Issue #109: Dead, forgotten
I don’t want to live, die and be completely forgotten. Unfortunately, many souls are.
I am reminded of bard William Shakespeare when he wrote his Sonnet No. 18.
Within the sonnet, Shakespeare perhaps is writing about how precious and everlasting his love for a woman might have been. Maybe. Perhaps.
More likely, he is writing that this sonnet itself can outlast everything. Things will pass; people will die; empires will crumble; but his own sonnet remains, reprinted and reread, year after year.
I was able to encapsulate my life and career in my book, published by Bookstand Publishing in December 2020, called DEEMED NONESSENTIAL. It’s a biography about my career in the newspaper industry and why the industry is crumbling.
It’s a sonnet to a field I fell in love with in 1976 and remains a big part of my life 40-plus years later.
I am not sure I impart much hope in the book. I feel terribly sorry for young journalists. Will they have careers – can they have careers – in a field that is hanging on by its financial teeth?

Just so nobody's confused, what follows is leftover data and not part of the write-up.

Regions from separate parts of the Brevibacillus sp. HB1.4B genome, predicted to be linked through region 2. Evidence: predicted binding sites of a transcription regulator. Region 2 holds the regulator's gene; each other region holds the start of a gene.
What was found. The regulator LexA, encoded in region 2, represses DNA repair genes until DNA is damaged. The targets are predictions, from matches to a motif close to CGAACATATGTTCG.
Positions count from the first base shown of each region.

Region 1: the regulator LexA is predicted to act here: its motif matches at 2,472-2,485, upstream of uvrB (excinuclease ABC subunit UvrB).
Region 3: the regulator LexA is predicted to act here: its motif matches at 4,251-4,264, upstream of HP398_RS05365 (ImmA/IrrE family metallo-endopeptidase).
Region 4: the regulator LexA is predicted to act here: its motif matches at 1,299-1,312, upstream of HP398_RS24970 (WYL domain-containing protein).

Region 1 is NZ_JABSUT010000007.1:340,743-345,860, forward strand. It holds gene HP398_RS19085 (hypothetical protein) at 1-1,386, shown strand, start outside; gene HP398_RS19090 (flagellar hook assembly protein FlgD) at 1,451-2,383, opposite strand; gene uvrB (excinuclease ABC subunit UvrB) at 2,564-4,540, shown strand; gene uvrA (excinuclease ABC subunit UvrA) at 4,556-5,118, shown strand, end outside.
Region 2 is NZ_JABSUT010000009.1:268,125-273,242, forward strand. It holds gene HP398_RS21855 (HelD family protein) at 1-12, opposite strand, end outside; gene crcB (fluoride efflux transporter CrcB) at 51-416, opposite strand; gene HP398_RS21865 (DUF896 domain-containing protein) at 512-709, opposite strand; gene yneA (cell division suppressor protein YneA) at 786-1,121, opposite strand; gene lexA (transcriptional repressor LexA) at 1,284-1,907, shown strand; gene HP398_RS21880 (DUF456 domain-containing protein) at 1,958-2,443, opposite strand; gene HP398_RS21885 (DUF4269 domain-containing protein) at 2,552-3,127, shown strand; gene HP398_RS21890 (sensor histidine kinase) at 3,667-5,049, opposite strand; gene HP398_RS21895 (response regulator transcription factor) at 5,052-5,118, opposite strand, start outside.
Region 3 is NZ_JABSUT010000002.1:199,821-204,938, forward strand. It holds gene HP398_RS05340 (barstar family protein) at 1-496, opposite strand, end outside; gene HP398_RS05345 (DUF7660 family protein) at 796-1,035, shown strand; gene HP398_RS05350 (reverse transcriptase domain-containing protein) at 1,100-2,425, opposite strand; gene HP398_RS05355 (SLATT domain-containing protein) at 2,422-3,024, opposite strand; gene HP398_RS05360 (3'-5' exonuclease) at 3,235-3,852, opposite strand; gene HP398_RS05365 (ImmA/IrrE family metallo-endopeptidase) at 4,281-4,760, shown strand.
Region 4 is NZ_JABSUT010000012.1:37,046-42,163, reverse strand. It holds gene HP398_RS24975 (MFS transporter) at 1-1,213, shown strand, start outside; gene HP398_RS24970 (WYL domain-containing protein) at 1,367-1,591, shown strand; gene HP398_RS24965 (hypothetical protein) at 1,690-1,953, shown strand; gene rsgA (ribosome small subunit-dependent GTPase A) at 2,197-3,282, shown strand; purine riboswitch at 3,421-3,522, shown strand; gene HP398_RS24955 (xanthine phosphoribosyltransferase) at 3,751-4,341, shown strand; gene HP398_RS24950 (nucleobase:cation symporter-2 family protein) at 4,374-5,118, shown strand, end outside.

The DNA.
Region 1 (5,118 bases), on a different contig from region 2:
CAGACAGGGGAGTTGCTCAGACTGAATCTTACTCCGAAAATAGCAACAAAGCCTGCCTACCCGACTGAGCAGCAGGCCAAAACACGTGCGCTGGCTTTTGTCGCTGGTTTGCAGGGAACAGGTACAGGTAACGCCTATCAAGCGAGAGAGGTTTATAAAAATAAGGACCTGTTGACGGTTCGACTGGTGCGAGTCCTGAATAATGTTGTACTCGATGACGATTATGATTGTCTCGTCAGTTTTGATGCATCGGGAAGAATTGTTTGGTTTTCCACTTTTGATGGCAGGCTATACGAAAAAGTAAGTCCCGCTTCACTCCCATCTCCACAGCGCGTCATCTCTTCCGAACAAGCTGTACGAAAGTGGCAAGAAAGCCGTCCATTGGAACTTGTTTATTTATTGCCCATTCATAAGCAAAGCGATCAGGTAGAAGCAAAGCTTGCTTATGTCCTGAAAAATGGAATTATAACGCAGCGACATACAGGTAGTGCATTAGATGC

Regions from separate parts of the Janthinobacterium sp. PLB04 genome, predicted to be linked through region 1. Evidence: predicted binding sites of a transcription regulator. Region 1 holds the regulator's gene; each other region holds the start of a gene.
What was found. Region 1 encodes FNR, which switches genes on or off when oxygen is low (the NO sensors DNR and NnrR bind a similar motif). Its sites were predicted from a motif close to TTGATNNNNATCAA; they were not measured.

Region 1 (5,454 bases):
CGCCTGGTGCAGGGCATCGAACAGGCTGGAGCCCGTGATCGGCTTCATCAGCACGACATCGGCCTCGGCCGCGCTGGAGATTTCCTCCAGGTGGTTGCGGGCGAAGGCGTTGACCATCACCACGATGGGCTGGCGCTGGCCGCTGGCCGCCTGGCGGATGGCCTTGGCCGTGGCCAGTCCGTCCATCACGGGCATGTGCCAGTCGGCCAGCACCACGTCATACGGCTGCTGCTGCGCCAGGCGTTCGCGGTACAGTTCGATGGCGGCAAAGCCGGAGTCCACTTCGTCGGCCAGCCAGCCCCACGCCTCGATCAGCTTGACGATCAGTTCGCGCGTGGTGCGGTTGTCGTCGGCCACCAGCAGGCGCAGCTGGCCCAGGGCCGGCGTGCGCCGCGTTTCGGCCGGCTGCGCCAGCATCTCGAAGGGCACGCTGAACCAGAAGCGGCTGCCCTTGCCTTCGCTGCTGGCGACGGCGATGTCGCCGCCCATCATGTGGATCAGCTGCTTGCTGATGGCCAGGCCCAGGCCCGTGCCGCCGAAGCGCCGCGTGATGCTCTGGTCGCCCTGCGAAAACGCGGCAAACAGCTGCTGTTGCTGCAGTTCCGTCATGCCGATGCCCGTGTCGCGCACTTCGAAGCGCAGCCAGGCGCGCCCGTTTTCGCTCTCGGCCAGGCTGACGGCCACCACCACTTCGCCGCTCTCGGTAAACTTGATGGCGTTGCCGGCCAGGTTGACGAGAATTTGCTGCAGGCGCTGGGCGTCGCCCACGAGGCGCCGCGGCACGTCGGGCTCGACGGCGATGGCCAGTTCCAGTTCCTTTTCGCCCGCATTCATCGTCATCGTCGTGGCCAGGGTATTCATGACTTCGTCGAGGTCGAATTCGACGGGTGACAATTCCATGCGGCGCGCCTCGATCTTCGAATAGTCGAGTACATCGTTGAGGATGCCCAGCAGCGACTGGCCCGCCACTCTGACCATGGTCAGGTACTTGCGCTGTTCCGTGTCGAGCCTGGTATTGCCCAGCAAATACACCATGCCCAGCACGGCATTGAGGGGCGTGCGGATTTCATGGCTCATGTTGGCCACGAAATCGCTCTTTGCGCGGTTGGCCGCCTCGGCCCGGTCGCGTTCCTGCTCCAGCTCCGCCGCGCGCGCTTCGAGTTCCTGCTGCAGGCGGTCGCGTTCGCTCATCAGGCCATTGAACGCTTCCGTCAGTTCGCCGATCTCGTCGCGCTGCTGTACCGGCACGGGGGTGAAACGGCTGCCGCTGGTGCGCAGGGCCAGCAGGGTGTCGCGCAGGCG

I wanted to place my life in something permanent. The pandemic allowed time to do so.
Things will pass. I will pass. But my book remains: And this gives life to thee.
But thy eternal summer shall not fade,— William Shakespeare, Sonnet No. 18
Nor lose possession of that fair thou ow’st,
Nor shall death brag thou wander’st in his shade,
When in eternal lines to time thou grow’st,
So long as men can breathe, or eyes can see,
So long lives this, and this gives life to thee.
With DEEMED NONESSENTIAL, I hope the work to preserve newspaper publishing will continue long after I am gone.